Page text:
Words by Andrew Juiliano
A box lands on Peter Stetina’s front porch at his home in Sonoma County, California. It’s not a large box, but excitement mounts as the former WorldTour pro turned gravel hunter tears open the top and gazes inside. A wave of color spills out of the box, flooding the front porch as Stetina lifts his freshly painted Lazer Bullet 2.0 helmet out to examine the custom design.
Shimmering mountains surrounded by a crisp blue skyline cover the racer's new lid. The familiar red and white Clif Bar peaks and intricate color fade across the helmet are flawless. The design is edgy yet simple. But that doesn’t mean it was easy to create. Weeks of work went into first creating the design, then to computer rendering, masking, and finally painting the helmet. It started as a blank canvas at Airtrix, a custom paint shop in Santa Barbara, California. From there, artists transformed it into a vibrant custom lid that Stetina will wear throughout the season and beyond.
Long before this one-off lid arrived in NorCal, it began as a stock Lazer Bullet 2.0 in the hands of Airtrix. The custom paint shop has customized all kinds of helmets and gear over the last three decades and is world-renowned for their eye-catching Red Bull helmet paint jobs. Airtrix’s work has climbed massive cols at the Tour de France, blasted across the desert at the Dakar Rally, and been projected across big screens worldwide in movies like Transformers 2. The small shop was founded in 1994 by Chris Wood, who still runs the business made up of a small crew.
"It's kind of like a choreographed dance," Wood explains of his shop from his second-floor office. There are always multiple projects in various stages of production going on in the paint studios downstairs. During an average year, Airtrix paints 500 to 600 pieces, though Wood recalls that one year they pumped out 1,000 unique, hand-painted designs.
Stetina’s custom graphic began as a concept from Lucas Euser at Clif Bar. From there, Wood rendered a computer design mockup in his design studio at Airtrix. The digital drawing is a crucial but challenging step in the process. It is a two-dimensional attempt to reconcile an artistic vision with the realities of painting on a three-dimensional surface full of vents, ridges, and curves. Design drafts are passed back and forth until Airtrix gets the stamp of approval.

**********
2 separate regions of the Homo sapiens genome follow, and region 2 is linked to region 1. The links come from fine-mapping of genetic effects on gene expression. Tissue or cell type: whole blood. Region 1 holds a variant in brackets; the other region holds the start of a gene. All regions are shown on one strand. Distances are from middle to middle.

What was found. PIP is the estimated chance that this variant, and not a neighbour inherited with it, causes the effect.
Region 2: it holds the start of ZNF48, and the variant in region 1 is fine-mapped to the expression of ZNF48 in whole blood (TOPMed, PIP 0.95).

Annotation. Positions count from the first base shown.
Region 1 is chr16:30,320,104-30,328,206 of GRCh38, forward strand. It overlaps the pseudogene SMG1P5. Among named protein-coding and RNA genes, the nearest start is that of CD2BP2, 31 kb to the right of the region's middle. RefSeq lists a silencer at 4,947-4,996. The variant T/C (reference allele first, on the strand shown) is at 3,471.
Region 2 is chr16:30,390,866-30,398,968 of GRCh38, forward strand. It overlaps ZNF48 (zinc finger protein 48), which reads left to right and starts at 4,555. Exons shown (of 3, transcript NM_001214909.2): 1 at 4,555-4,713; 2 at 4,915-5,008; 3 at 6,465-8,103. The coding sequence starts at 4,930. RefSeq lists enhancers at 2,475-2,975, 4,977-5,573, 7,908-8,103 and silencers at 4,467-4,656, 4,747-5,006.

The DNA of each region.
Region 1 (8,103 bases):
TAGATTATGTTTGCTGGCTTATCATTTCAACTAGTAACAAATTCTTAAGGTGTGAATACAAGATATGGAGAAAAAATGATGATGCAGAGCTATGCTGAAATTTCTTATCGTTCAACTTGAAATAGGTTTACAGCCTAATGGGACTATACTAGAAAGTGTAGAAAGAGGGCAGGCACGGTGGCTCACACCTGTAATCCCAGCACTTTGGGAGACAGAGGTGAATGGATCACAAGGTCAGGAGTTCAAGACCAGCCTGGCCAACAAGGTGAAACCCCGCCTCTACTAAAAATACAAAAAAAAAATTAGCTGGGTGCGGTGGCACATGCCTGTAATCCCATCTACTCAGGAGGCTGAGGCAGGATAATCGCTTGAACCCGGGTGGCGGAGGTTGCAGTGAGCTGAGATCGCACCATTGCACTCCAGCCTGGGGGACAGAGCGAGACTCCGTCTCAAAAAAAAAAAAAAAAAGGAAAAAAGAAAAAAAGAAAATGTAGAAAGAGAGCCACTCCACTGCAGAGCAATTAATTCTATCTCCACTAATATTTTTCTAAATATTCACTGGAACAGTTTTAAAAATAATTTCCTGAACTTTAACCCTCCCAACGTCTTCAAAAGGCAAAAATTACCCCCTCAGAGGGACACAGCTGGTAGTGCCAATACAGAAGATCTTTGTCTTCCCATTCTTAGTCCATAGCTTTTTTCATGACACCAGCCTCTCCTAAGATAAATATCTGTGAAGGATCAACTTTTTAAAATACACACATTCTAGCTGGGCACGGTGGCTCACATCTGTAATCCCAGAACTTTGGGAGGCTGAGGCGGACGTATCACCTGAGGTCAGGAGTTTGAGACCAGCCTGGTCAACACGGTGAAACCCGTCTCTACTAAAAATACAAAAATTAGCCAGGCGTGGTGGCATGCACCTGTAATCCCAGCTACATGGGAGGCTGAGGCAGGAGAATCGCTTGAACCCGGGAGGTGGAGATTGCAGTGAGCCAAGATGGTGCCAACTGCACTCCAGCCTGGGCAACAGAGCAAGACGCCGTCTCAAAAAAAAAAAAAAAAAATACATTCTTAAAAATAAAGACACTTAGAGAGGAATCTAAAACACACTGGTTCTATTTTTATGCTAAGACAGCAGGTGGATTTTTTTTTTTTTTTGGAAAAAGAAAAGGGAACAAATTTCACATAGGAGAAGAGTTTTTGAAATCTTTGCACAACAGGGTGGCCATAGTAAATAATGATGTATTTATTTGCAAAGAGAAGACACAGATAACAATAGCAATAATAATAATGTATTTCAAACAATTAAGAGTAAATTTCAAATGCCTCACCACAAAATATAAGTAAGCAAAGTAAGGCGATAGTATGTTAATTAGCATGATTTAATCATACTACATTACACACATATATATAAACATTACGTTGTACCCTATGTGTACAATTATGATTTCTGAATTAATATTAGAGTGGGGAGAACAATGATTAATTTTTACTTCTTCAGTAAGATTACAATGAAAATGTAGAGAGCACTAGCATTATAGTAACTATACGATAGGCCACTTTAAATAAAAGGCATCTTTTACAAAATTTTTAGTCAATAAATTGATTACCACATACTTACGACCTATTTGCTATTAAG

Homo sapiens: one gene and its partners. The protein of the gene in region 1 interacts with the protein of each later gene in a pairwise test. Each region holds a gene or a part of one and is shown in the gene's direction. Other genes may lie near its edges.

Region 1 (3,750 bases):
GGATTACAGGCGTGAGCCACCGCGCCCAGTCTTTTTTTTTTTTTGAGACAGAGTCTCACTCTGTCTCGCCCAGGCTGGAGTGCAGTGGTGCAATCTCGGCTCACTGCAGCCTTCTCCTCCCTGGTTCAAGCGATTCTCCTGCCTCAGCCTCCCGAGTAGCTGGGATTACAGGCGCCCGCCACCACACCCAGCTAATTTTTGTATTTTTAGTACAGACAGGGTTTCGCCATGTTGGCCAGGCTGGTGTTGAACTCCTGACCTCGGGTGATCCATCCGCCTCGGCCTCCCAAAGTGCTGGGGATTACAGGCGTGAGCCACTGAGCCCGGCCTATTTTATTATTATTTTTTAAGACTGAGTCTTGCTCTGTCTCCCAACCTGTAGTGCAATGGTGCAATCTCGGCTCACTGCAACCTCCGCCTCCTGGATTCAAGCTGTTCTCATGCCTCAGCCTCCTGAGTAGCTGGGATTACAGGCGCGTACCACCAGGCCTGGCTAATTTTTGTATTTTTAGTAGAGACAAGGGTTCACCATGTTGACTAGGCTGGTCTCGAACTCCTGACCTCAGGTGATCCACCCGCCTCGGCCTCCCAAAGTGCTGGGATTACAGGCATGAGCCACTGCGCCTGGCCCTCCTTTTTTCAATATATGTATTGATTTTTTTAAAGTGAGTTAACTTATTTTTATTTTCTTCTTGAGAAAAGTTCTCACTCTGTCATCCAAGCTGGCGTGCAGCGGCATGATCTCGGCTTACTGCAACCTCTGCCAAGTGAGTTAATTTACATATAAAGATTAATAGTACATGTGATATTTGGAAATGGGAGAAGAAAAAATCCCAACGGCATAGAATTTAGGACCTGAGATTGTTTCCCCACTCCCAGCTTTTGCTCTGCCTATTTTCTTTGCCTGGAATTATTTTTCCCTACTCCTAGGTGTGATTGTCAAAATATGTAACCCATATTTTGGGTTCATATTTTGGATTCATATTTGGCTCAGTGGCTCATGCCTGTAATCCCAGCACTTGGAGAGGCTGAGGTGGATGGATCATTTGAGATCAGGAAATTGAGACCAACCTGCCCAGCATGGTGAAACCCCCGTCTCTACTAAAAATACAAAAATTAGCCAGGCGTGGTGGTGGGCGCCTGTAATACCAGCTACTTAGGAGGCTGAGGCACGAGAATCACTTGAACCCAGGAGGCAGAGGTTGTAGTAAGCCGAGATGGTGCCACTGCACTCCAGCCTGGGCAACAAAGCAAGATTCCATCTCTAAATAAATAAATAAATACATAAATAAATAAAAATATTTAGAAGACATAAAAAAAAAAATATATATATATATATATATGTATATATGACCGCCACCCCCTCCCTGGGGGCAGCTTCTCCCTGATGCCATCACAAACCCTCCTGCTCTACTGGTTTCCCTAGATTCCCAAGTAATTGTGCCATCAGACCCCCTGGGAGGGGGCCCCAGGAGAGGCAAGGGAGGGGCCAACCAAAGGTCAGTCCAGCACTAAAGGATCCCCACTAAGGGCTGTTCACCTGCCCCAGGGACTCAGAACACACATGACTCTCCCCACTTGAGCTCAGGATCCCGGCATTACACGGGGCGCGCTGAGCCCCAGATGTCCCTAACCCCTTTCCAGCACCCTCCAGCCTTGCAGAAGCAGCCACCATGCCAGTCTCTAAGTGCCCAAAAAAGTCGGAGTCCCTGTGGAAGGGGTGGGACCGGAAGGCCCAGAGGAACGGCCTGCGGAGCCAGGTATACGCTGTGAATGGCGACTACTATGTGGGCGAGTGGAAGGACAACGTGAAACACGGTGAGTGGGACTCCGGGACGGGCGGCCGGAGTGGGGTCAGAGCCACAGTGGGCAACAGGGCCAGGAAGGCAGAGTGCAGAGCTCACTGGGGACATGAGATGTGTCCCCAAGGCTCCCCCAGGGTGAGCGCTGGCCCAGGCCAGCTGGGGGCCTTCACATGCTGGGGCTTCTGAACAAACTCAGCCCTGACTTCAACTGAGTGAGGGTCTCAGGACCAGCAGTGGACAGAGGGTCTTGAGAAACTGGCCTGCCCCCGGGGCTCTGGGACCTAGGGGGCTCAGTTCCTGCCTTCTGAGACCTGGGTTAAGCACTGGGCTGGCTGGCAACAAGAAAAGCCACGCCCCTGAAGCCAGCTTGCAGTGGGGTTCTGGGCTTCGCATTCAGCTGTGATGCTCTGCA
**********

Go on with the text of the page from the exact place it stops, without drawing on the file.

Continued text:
Meanwhile, downstairs in the painting bay, one of four artists prep the blank Bullet 2.0 helmet. They clean the helmet surfaces and carefully cover the vents to protect the inner foam from the paints and finishes. "People often think that bike helmets are small and simple,” Woods says. “But that’s not the case. Sometimes we have to spend three or four hours just taping all the vents.”
With the vents covered, the crew applies a urethane base coat that will allow the paint to really stick. In the meantime, the printed designs are die-cut and precisely placed on the helmet. This provides a crisp and detailed masking outline for the paint layers to come. Depending on the complexity of the colors and design, some helmets require multiple masking stages. Each airbrush pass over the masking on Stetina’s helmet leaves a new layer of color and detail: a red mountain ridgeline, rocky slopes, Clif Bar logos, and Lazer logos.
It takes a skillful artist with an experienced touch to nail the fade above the craggy ridgeline on this design. Peter’s helmet will match his custom race kit, which also features a deep fade from light blue to black. "It's super difficult to do it right," Wood explains. It's a freehand fade, so the quality of the graphic is entirely dependent on the skill of the artist. Paint can accumulate differently on the slightest variations on the shell. The colors themselves can dry at different rates, causing a messy or un-uniform look. The clean fade on a helmet like Stetina’s is the mark of a master.
Once the paint dries, it's time to unmask the helmet, though the vents remain sealed. A final clear coating ensures that the colors stay vibrant and protected during regular use out on the road. With the final protective layer finished, the tape is removed from the vents and the helmet is ready to roll out into the wild. From start to finish, the whole process averages about four or five days, though Woods notes that every helmet is different. Some full projects can be jammed out in two days under tight deadlines. Others have taken up to 80 hours of labor on the painting alone.
A few days after the helmet's transformation, Stetina pulls the new lid out of a carefully packed box. The blank canvas has become a vibrant, perfectly matched extension of his one-off ensemble. From here, it'll roll through redwood groves on the potholed tarmac of the racer’s home roads. Next week, it might rumble along the logging roads and singletrack trails of Lake Tahoe. As fall approaches, it will return to the Midwest, where Stetina is eyeing the Dirty Kanza crown that slipped away last season. "The best part about this helmet is that it'll go wherever I go, whatever I’m riding,” Stetina says as he buckles the straps and sets out for the first ride in his custom lid.